[Vision2020] Guns on campuses

Sam Scripter MoscowSam at charter.net
Thu Sep 29 11:13:52 PDT 2011

And in our neighboring state . . .


  Oregon Court of Appeals rejects university system's ban on guns on campus

          *Published: Wednesday, September 28, 2011, 8:44 PM    
          Updated: Thursday, September 29, 2011, 12:07 AM*

Bill Graves, The Oregonian 
<http://connect.oregonlive.com/user/bgraves/index.html> By Bill Graves, 
The Oregonian <http://connect.oregonlive.com/user/bgraves/index.html>

Bill Graves/The OregonianThe library on the campus of Portland State 
University, where it will be legal for students with permits to carry 
concealed guns under a state court ruling Wednesday.

Students and faculty with permits will be allowed to carry concealed 
guns on Oregon's seven public university campuses -- at least for now -- 
as the result of acourt ruling 

  A three-judge panel of the Oregon Court of Appeals said that anOregon 
University System <http://www.ous.edu/>ban on guns exceeds its authority 
and is invalid.

That means people with permits can pack concealed guns, said Di 
Saunders, spokeswoman for the university system.

"We don't have the authority to kick them off campus unless they show 
the weapons," she said.

But anyone brandishing a gun on campus would be approached immediately 
by security, she said.

Kevin Starrett,  executive director of the Oregon Firearms Educational 
Foundation <http://ofef.org/> that filed the suit challenging the gun 
ban, said as a practical matter the ruling does not change much.

"There are students and staff and visitors carrying guns on every campus 
of every college in this state every day," said Starrett, whose 
nonprofit group fights for Second Amendment constitutional rights. "My 
interest is having people who have power over other people conform to 
the same rules that everyone else is expected to conform to and not use 
their bureaucratic position as a way to harass, intimidate and humiliate 
people who are doing nothing wrong."

University officials have not decided whether they will appeal the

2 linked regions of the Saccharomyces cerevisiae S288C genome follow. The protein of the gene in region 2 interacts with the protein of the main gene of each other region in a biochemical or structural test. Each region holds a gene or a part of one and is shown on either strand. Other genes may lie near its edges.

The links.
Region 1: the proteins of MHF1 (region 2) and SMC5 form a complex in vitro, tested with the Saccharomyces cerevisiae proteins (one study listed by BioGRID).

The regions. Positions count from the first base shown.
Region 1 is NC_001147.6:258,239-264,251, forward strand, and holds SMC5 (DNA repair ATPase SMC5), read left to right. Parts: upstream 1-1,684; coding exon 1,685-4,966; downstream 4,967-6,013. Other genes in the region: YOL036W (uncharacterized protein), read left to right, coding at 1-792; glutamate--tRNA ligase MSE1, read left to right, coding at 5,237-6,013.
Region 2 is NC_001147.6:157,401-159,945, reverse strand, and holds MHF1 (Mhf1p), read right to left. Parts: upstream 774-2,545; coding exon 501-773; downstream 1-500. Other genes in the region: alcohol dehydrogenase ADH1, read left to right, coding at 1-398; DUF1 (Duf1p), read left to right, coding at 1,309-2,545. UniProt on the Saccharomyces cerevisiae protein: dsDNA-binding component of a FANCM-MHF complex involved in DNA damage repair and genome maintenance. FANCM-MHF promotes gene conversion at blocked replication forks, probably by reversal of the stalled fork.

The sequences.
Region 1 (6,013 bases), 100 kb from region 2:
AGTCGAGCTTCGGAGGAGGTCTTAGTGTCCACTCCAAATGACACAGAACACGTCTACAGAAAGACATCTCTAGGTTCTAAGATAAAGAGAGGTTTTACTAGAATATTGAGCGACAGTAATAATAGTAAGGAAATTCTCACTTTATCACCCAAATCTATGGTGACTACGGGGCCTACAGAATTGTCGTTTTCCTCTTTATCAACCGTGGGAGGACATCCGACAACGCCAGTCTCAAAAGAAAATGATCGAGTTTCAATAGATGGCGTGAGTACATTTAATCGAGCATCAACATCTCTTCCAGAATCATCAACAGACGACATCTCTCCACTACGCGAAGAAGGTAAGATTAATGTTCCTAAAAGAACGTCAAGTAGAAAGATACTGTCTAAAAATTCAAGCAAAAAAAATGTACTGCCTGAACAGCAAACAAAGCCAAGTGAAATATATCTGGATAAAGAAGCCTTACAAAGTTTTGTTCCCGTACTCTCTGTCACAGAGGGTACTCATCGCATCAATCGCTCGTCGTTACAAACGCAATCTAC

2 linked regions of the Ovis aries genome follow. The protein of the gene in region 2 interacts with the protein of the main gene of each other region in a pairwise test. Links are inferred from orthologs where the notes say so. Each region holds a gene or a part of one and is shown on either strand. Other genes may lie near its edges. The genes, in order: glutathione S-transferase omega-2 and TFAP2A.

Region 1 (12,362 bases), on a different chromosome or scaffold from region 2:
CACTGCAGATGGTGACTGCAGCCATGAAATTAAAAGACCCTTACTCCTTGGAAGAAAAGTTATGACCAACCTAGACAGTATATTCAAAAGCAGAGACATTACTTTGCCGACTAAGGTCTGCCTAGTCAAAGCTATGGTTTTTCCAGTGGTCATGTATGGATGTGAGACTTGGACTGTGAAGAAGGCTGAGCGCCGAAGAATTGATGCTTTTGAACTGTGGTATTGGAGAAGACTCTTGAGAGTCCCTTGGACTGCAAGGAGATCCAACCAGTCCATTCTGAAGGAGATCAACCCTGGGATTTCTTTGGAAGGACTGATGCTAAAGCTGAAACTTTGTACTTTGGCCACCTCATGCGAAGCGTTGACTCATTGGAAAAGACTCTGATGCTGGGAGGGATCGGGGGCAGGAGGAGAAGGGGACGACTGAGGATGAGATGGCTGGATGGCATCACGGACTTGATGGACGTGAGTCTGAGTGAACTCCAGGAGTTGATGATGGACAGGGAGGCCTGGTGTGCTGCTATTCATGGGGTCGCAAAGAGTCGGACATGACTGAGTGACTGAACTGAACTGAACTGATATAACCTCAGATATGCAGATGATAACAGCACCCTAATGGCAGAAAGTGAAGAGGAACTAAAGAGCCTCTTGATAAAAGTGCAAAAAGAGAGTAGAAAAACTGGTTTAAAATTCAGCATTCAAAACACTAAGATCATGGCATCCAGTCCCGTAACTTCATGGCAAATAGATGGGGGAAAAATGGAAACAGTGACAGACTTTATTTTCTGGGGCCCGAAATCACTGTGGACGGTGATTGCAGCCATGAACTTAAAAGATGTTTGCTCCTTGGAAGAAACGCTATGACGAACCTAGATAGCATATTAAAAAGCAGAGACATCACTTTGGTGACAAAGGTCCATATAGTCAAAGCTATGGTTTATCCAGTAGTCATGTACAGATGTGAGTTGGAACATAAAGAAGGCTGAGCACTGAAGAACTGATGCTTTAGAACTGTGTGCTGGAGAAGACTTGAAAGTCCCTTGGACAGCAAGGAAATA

decision, seek new legislation or take other action, but they will be 
looking for a way to ban all guns from campus, even those carried by 
people with permits, Saunders said.

One possible option would be to require students to sign a statement 
agreeing not to carry a gun before allowing them to enter classroom 
buildings, sports events or their dormitories, she said.

University of Oregon <http://www.uoregon.edu/>students will urge the 
university system to appeal what they see as a "flawed" and "dangerous 
decision," said Ben Eckstein, 21,  a senior and student body president.

"Students feel our college campus should be a place where we can learn 
safely, engage safely," he said. "When anybody brings a lethal weapon on 
campus, it threatens our ability to learn safely."

The lawsuit grew out of a controversy in early 2009 over Western Oregon 
University's <http://www.wou.edu/>suspension of a student for packing a 
handgun, even though he had a permit.

The court ruled that while the State Board of Higher Education has 
authority to control and manage its property and to enact administrative 
rules, it cannot override a state law that says only the Legislature can 
regulate the use, sale and possession of firearms.

The university system rule that bans guns on university property 
"exceeds the agency's authority," the court wrote. The gun ban was 
developed in the 1970s and modified in 1991.

Rep. Kim Thatcher, R-Keizer, 
<http://gov.oregonlive.com/legislators/Kim-Thatcher/>  supported the 
firearms foundation in its suit and called the ruling a vindication for 
gun owners. She said she was concerned both about the university 
system's restrictions on guns and its overstepping its authority.

"How many other agencies are out there making up rules outside the law?" 
she asked. "I don't have a problem with someone carrying a gun on 
campus. That should make it safer to be on campus, to have a law-abiding 
citizen carrying a gun."

The university system, however, will be looking for other ways to keep 
guns off campus, Saunders said.

"This does not erase all the safety protections we have on campus," she 
said. "It invalidates one Oregon administrative rule, but it doesn't 
invalidate our mission to keep students safe."

-- Bill Graves <mailto:bgraves at oregonian.com>
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